No evidence of royals plotting to kill Diana: JudgeReuters
Posted online: Tuesday , April 01, 2008 at 08:04:27
Updated: Tuesday , April 01, 2008 at 08:04:27
London, April 1: A coroner said on Monday there was no evidence Queen Elizabeth's husband ordered the 'execution' of Princess Diana in a 1997 car crash, dismissing the conspiracy theories of her late lover's father.
Lord Justice Scott Baker, the coroner at the inquest into her death, described several witnesses as liars and dismissed allegations made by Mohamed Al Fayed, whose son Dodi also died when their car crashed in Paris as paparazzi pursued them.
Fayed, the owner of the luxury Harrods department store in London, had suggested Dodi and Diana were killed by British security services on the orders of Queen Elizabeth's husband, Prince Philip, because the royal family did not want the mother of the future king having a child with his son.
After almost six months listening to more than 250 witnesses, the judge told the jury in his summing up: "There is no evidence that the Duke of Edinburgh ordered Diana's execution and there is no evidence that the security intelligence service or any other government agency organised it."
The judge said he had decided not to call Prince Philip as a witness because the evidence "provided no basis whatsoever in suggesting that he was involved in killing his daughter-in-law."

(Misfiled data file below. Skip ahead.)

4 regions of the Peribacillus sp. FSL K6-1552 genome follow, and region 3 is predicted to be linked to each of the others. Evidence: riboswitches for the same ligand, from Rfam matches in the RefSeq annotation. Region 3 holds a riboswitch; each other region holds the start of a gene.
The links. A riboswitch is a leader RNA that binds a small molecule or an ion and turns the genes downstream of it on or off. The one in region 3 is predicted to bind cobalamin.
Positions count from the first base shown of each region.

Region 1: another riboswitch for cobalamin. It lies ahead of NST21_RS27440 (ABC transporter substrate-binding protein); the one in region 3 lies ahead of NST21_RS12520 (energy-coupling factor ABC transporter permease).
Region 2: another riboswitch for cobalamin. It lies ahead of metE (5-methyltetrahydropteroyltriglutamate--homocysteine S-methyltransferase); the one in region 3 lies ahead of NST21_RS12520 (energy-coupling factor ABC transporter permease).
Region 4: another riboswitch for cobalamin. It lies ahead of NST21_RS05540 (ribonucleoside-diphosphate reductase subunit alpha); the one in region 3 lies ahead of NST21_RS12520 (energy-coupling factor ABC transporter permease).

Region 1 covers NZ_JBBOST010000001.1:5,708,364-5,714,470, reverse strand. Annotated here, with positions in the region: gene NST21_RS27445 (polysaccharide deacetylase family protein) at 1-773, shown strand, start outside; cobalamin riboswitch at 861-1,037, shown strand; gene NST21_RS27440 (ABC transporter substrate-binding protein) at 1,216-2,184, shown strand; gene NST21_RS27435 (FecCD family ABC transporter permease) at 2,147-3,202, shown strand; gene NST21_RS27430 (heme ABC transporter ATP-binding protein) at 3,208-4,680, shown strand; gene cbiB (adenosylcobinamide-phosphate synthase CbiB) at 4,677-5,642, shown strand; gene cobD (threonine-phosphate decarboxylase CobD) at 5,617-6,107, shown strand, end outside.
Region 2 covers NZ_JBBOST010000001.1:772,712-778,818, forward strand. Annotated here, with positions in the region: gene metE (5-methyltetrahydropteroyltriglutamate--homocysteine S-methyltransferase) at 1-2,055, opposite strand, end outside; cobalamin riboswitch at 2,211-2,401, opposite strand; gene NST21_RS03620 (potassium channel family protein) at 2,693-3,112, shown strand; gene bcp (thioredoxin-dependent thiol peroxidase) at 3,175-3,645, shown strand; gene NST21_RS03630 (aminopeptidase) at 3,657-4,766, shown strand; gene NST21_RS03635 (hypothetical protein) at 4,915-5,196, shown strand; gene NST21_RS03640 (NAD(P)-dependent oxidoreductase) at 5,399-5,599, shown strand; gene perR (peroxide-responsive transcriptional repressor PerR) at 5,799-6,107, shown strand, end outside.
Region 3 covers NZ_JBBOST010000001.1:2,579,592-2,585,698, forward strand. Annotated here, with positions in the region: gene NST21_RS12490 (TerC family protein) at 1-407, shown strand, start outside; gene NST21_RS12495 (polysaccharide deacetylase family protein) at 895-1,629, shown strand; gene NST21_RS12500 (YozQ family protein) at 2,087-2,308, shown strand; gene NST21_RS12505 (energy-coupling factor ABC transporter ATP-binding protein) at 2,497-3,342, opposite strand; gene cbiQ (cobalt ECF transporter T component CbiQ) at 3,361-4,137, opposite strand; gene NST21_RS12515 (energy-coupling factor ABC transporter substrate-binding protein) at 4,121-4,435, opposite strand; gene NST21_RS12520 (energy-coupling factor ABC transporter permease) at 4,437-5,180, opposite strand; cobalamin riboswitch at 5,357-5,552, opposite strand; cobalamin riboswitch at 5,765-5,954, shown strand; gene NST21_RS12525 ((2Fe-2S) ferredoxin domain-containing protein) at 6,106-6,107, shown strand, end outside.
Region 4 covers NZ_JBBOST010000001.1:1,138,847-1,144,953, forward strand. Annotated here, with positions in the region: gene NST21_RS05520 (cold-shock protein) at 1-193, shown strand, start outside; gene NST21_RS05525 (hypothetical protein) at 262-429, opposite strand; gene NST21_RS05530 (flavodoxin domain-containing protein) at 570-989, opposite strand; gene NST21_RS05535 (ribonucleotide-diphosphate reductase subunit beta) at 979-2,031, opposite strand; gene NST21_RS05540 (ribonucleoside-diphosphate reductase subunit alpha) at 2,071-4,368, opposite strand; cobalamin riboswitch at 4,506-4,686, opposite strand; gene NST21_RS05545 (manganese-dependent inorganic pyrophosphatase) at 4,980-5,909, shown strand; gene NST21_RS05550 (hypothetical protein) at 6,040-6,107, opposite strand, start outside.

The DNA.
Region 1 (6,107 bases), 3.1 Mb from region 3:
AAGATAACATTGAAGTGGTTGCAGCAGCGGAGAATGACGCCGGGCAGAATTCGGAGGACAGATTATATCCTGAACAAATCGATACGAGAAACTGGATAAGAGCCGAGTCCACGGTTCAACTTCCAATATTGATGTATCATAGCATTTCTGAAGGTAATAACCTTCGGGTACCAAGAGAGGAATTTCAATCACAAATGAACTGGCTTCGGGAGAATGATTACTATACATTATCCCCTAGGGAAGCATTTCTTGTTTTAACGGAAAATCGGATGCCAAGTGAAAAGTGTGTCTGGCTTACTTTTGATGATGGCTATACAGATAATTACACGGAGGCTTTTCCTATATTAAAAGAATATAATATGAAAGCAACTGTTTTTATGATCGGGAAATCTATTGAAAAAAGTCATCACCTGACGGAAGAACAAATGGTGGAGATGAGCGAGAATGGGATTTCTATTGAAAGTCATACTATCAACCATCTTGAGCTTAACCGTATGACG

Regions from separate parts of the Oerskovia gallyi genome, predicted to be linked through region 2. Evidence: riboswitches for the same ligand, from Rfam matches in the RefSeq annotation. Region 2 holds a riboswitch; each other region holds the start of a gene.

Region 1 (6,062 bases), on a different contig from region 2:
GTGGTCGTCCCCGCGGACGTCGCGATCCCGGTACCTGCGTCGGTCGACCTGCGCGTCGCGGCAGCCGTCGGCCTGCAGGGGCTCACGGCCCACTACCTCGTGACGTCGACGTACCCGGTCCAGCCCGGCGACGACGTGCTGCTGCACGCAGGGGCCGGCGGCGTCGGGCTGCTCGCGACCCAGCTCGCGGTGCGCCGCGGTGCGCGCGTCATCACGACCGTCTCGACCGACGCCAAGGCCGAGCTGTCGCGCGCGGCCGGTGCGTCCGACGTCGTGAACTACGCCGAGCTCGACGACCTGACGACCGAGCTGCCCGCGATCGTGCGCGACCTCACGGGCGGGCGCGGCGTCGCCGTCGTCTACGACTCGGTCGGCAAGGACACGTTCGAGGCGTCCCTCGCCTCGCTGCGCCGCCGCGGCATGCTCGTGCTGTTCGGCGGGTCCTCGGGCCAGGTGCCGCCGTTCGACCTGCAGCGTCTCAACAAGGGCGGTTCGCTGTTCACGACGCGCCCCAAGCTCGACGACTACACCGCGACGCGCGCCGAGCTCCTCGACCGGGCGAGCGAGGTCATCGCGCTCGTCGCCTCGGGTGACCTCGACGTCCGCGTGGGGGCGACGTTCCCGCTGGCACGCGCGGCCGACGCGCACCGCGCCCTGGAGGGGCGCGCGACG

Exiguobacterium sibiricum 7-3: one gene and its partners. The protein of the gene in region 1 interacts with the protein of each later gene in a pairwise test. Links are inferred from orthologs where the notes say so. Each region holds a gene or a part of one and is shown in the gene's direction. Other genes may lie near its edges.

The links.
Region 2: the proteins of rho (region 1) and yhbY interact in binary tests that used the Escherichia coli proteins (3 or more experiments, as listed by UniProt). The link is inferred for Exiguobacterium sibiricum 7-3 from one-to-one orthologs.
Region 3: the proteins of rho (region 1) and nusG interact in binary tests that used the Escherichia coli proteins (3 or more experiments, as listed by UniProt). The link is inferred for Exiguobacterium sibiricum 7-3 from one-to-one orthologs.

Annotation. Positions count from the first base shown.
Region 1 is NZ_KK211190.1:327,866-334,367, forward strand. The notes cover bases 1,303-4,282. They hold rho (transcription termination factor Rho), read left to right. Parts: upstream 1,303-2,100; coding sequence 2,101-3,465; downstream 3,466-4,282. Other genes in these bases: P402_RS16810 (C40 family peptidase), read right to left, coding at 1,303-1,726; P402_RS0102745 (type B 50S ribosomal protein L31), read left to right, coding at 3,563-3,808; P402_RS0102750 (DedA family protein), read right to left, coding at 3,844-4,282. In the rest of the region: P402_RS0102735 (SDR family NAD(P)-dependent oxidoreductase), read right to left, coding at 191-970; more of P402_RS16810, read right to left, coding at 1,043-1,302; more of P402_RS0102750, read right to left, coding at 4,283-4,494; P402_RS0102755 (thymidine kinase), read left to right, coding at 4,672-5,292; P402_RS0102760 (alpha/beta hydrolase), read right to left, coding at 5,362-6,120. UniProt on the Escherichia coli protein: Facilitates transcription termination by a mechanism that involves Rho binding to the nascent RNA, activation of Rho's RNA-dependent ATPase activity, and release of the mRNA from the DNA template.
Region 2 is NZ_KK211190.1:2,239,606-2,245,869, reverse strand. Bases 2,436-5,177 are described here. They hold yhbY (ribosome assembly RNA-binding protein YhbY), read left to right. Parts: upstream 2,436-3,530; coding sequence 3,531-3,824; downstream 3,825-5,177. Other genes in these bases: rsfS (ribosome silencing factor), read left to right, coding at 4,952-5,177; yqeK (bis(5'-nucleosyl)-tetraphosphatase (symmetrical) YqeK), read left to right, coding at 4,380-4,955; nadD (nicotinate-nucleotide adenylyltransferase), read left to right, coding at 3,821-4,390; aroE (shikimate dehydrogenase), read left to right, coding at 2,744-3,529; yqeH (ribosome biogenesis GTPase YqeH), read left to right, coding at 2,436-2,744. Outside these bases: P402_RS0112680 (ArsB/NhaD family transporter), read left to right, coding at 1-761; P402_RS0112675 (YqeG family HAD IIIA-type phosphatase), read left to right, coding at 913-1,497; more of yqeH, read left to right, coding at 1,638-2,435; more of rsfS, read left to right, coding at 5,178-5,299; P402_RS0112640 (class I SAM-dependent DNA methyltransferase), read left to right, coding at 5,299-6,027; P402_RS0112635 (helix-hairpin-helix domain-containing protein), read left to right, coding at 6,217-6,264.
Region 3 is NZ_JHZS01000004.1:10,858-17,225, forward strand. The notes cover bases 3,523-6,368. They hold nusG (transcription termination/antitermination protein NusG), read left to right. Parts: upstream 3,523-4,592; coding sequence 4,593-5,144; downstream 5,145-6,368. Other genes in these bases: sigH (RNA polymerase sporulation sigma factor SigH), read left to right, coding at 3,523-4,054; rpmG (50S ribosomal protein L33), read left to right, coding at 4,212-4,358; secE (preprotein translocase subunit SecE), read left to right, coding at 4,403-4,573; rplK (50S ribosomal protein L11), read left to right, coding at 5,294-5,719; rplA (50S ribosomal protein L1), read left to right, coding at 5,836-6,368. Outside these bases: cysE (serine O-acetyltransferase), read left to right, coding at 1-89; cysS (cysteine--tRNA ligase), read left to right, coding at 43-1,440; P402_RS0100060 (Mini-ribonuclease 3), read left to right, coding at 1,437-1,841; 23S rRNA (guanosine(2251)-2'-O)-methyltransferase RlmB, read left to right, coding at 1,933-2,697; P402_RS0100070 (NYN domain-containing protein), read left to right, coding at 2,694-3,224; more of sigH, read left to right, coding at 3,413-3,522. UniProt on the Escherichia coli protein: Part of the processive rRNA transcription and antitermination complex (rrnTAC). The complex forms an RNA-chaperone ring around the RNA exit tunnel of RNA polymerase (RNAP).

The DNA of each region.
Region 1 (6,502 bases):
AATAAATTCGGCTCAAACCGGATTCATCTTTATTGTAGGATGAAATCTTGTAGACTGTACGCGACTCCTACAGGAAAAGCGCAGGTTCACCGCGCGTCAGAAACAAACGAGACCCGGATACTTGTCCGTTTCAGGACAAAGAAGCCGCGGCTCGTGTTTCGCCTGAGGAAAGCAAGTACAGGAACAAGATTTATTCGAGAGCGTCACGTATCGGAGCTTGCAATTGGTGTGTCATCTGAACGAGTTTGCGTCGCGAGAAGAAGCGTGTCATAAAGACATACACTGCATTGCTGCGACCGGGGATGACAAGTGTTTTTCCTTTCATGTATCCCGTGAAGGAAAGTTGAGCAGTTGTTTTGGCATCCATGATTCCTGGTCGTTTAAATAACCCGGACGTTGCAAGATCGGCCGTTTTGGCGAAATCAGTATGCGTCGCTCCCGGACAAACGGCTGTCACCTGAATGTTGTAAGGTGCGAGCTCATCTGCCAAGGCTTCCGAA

The inquest was delayed for 10 years because Britain had to wait for the French legal process and then a British police investigation to run their course before it could begin.
Both police inquiries decided it was a tragic accident because chauffeur Henri Paul was drunk and driving too fast. The car crashed in a road tunnel.
Scott Baker set out the possible verdicts the jury could reach, but said: "It is not open to you to find that Diana and Dodi were unlawfully killed in a staged accident."
He said possible verdicts included unlawful killing through gross negligence either by Henri Paul, by "following vehicles" or by both.
Other possibilities were accidental death or an open verdict if the 11-member jury felt there was insufficient evidence to support any substantive verdict.
Scott Baker, who said his summing up could take until Wednesday morning, told the jury that certain witnesses at the inquest had not told the truth.
"One of the regrettable features of this case is the number of people who have told lies in the witness box or elsewhere."
Among those he singled out were Diana's butler Paul Burrell, whose three days of testimony were described by lawyers as being "all over the place".
The judge said "You will probably want to take with a pinch of salt many things that he said in evidence because of the inconsistencies and, you may think, lies in what he told you."
Fayed had told the court that Dodi and Diana rang him up just one hour before the fatal crash to say they were engaged and she was pregnant.
"The issue fairly and squarely raises Mohamed al-Fayed's credibility. Is he a man on whose word you can rely?," Scott Baker said. "His beliefs may be genuine... but there is no doubt that many of them have no support in evidence at all."